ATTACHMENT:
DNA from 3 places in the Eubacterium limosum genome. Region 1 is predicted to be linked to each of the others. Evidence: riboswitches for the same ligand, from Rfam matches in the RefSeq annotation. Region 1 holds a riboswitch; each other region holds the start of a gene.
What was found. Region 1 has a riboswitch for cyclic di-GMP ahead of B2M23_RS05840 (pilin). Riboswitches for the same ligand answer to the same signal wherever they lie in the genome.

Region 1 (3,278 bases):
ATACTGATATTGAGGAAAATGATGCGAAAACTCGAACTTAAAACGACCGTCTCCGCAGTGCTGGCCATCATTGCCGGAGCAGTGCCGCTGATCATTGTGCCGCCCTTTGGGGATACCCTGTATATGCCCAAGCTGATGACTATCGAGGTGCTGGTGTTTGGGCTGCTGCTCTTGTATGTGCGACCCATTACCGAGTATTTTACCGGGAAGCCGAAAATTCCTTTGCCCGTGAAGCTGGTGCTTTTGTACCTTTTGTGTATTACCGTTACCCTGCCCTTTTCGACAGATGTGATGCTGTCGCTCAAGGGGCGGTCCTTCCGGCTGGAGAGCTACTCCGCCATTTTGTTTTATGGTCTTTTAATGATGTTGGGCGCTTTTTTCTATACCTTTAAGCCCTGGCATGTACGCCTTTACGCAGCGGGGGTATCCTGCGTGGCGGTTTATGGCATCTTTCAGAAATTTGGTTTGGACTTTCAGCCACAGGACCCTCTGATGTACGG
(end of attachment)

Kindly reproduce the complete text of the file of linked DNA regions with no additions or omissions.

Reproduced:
DNA from 3 places in the Eubacterium limosum genome. Region 1 is predicted to be linked to each of the others. Evidence: riboswitches for the same ligand, from Rfam matches in the RefSeq annotation. Region 1 holds a riboswitch; each other region holds the start of a gene.
What was found. Region 1 has a riboswitch for cyclic di-GMP ahead of B2M23_RS05840 (pilin). Riboswitches for the same ligand answer to the same signal wherever they lie in the genome.

Region 1 (3,278 bases):
ATACTGATATTGAGGAAAATGATGCGAAAACTCGAACTTAAAACGACCGTCTCCGCAGTGCTGGCCATCATTGCCGGAGCAGTGCCGCTGATCATTGTGCCGCCCTTTGGGGATACCCTGTATATGCCCAAGCTGATGACTATCGAGGTGCTGGTGTTTGGGCTGCTGCTCTTGTATGTGCGACCCATTACCGAGTATTTTACCGGGAAGCCGAAAATTCCTTTGCCCGTGAAGCTGGTGCTTTTGTACCTTTTGTGTATTACCGTTACCCTGCCCTTTTCGACAGATGTGATGCTGTCGCTCAAGGGGCGGTCCTTCCGGCTGGAGAGCTACTCCGCCATTTTGTTTTATGGTCTTTTAATGATGTTGGGCGCTTTTTTCTATACCTTTAAGCCCTGGCATGTACGCCTTTACGCAGCGGGGGTATCCTGCGTGGCGGTTTATGGCATCTTTCAGAAATTTGGTTTGGACTTTCAGCCACAGGACCCTCTGATGTACGG